We believe that there are three offices represented within the local New Testament church today: evangelist, pastor (Eph. 4:11), and deacon (Phil. 1:1). The evangelist is literally “one who preaches the gospel” and fulfills the role of the modern missionary or church-planter (Acts 13; 14; 15:36, 41). The pastor has the responsibility of shepherding God’s flock (1 Pet. 5:1-4). Also called “bishop” or “elder”, these designations for the pastor represent different aspects or functions of the same office. The qualifications of the pastor are given in 1 Timothy 3:1-7 and Titus 1:5-9. The deacon, literally “a servant”, was instituted as an office to assist with the temporal needs of the church (Acts 6:1-6). The qualifications of the deacon are listed in 1 Timothy 3:8-13.
We believe the gifts of the Holy Spirit are functional in nature and fall into three separate categories: support gifts, sign gifts and service gifts. The support gifts (Eph. 4:11) are represented by the offices of apostle, prophet, evangelist, and pastor. The apostle and prophet were foundational gifts and no longer are viable today (1 Cor. 12:28; Eph. 2:20). The sign gifts of miracles, healing, and tongues (1 Cor. 12:9, 10) were intended for the supernatural spread and confirmation of the gospel (Mk. 16:17-20; Acts 14:3; Heb. 2:4). With the completion of the scriptures, these gifts were no longer necessary (1 Cor. 13:8-10). The service gifts such as helps, governments, teaching, giving, mercy, and exhortation (Rom. 12:4-8; 1 Cor. 12:28) provide the necessary services for the strengthening and progress of the church (1 Cor. 12:7; Eph. 4:16).
We believe that the worship of God is central to man’s existence (1 Chr. 16:23-29; Acts 17:24-29) and is the purpose for which he was created (Eccl. 12:13; 1 Cor. 10:31). This worship is reserved for God alone (Exo. 34:14; Deut. 6:13; Mt. 4:10; Lk. 4:8) and is forbidden of man (Acts 10:25, 26; 14:11-18) and angels (Col. 2:18; Rev. 19:10; 22:8, 9). Genuine worship is in spirit and in truth reflecting the nature and character of God (Josh. 24:14; Jn. 4:24). Genuine worship exalts the holiness of God (Ps. 29:2; 95:6; 96:8, 9). It is motivated by a love which allows for no rival to its affections (Deut. 6:4, 5; Mt. 22:37, 38; Mk. 12:29, 30) and is willing to pay the cost (2 Sam. 24:24). Such worship is also anchored in God’s truth which permits no substitute (Exo. 20:3-5; Deut. 5:7-9; Heb. 12:28, 29).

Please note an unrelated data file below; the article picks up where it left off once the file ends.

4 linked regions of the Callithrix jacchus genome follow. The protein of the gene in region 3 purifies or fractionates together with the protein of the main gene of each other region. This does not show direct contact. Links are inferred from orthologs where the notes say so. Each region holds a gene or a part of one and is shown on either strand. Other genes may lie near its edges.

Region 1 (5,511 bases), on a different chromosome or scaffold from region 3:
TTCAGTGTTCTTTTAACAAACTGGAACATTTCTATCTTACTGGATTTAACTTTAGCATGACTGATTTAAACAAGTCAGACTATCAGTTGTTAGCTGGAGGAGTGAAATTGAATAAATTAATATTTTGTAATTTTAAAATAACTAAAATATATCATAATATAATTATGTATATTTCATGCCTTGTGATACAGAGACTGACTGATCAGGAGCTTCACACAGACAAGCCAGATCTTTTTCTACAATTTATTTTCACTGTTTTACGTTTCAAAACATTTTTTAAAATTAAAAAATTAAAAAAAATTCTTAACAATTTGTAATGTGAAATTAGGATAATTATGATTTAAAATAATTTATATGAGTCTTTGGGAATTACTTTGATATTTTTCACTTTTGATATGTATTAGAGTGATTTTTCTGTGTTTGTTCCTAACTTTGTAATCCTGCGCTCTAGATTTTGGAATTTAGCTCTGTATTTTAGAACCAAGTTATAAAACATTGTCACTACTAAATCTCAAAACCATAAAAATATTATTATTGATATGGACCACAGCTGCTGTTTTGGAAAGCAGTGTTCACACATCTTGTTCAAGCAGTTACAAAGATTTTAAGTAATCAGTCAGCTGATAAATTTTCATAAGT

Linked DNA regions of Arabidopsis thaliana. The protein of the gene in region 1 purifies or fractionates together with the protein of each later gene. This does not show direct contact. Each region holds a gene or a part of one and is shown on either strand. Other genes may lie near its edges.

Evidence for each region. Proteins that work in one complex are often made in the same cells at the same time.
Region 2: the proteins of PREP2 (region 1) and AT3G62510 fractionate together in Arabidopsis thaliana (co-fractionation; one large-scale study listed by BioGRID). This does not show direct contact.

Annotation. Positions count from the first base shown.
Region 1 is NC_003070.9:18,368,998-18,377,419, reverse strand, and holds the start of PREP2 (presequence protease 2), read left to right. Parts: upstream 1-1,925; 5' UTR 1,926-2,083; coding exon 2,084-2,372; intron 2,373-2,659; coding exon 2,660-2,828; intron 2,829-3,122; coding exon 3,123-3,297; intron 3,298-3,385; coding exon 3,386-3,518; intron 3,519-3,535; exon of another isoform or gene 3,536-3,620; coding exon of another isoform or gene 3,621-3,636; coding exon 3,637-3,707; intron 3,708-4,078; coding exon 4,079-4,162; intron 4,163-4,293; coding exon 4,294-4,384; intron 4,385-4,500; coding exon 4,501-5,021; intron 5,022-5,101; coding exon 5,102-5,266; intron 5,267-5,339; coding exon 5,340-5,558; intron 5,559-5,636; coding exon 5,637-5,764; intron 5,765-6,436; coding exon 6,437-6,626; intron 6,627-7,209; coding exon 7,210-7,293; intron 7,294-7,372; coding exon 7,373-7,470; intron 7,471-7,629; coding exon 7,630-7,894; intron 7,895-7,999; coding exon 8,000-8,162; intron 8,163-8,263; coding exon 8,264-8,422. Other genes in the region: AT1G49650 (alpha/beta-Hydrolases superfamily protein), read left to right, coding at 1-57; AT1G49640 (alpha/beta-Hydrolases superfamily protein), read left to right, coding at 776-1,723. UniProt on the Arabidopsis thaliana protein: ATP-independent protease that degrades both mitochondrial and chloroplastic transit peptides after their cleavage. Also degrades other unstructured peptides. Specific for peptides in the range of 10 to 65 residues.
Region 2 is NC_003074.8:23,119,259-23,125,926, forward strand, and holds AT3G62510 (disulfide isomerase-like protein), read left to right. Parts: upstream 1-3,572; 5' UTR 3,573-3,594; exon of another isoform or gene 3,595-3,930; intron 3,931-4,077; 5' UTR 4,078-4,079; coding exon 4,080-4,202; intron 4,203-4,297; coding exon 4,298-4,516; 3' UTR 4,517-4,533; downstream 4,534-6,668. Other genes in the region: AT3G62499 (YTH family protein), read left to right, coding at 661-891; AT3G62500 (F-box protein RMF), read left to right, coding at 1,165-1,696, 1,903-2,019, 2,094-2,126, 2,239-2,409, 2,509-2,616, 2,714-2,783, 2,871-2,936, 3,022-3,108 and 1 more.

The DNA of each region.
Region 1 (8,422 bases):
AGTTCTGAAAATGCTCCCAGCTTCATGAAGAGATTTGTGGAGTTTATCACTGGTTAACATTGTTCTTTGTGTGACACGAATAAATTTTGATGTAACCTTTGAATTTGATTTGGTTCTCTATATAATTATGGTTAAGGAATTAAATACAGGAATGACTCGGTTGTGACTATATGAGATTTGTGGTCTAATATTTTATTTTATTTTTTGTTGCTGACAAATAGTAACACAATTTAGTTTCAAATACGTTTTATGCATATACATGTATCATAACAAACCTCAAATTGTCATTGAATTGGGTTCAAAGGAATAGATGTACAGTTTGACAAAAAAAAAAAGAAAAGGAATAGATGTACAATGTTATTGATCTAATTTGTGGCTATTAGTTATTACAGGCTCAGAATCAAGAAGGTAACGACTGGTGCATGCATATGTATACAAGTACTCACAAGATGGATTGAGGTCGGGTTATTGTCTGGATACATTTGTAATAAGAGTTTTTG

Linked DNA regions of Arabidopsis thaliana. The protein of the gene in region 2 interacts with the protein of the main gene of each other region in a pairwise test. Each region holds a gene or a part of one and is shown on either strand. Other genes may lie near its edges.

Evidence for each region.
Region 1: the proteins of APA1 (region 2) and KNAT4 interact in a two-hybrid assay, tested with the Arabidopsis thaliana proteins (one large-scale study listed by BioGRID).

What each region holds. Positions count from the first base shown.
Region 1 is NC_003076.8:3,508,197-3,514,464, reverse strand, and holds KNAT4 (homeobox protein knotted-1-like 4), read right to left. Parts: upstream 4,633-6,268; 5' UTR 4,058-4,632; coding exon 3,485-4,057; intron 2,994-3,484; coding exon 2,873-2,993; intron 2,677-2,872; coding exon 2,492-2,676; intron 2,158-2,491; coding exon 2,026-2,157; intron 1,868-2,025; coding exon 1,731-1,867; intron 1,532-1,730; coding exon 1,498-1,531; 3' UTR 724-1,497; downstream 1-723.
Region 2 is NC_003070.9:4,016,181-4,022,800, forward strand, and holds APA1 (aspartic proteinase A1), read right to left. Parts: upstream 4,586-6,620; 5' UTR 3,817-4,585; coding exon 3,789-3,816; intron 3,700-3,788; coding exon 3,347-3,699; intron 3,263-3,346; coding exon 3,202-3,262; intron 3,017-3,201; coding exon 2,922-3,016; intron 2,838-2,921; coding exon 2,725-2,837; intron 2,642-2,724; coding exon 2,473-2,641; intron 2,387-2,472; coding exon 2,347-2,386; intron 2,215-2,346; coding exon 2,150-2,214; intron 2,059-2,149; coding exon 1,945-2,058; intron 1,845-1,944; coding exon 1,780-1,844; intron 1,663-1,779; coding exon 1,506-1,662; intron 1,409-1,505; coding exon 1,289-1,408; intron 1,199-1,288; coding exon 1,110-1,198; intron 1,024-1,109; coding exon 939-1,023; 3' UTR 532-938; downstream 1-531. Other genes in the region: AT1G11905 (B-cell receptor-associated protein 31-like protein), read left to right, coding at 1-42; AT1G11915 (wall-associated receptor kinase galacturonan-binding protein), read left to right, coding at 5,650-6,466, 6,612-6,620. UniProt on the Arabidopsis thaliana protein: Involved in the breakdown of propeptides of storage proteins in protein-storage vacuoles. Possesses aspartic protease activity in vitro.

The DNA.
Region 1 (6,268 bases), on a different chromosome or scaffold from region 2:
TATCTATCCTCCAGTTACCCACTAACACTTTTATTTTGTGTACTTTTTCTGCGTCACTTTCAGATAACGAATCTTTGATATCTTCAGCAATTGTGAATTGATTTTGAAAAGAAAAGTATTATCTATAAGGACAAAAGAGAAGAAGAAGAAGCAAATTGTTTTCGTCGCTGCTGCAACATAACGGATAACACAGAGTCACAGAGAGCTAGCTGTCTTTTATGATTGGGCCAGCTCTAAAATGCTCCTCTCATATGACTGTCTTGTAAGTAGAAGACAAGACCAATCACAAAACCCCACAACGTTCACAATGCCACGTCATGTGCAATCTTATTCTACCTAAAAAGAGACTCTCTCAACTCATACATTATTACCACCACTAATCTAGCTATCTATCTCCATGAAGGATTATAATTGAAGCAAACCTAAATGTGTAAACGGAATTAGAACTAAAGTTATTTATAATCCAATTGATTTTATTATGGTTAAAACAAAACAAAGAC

We believe that Satan is a real and personal being whose proper name is Lucifer (Isa. 14:12-15). Satan is a created angelic being, likely a cherub, who was cast from heaven for the sin of pride (Eze. 28:11-19). As the originator of sin (1 Jn. 3:8), Satan is now the “god of this world” (2 Cor. 4:4) and “the prince of the power of the air” (Eph. 2:2). He is the father of lies (Jn. 8:44) and a master of deception (2 Cor. 11:13- 15). Satan stands in direct opposition to the believer (Eph. 6:12-17) as a tempter (Mt. 4:1-11), an adversary (1 Pet. 5:8) and an accuser (Rev. 12:8). Satan will ultimately be vanquished and cast into the lake of fire (Rev. 20:10).
We believe that angels are real and personal beings created by God for His purposes (Col. 1:16; Heb. 1:7). In the Old Testament, angels were referred to as “the sons of God” (Job 1:6; 2:1). They are capable of taking human form (Gen. 19:1-5; Heb. 13:2) and serve at the bidding of the Lord (1 Pet. 3:22). A third of the angelic host followed Satan (Rev. 12:4) and was cast from heaven to await judgment (2 Pet. 2:4; Jude 6).
We believe in the literal creation of the universe by a supernatural act of God (Gen. 1:1; Ps. 8:3; 19:1- 6; Heb. 11:3). This act of creation was completed over a period of six literal days with God resting upon the seventh (Gen. 1:3-2:3; Exo. 20:11). Jesus Christ, Himself, was instrumental in the creation of all things (Jn. 1:1-3; Col. 1:16, 17; Heb. 1:2, 3). We categorically and unequivocally reject all evolutionary models that attempt to explain the origins of the universe.
We believe in a world-wide flood that destroyed all life upon the earth save those within the ark (Gen. 7:17-23). This cataclysmic event was foretold and enacted by God Himself for the sins of the world (Gen. 6:13, 17; 2 Pet. 2:5). Noah and his family alone were spared along with a specified number of all living creatures (Gen. 6:18-21; 7:1-3; Heb. 11:7) by entering into an ark designed by God and built by Noah (Gen. 6:14-16; 1 Pet. 3:20). Following the flood, God placed a rainbow in the clouds to signify His promise never again to destroy the world with a flood (Gen. 9:11-13).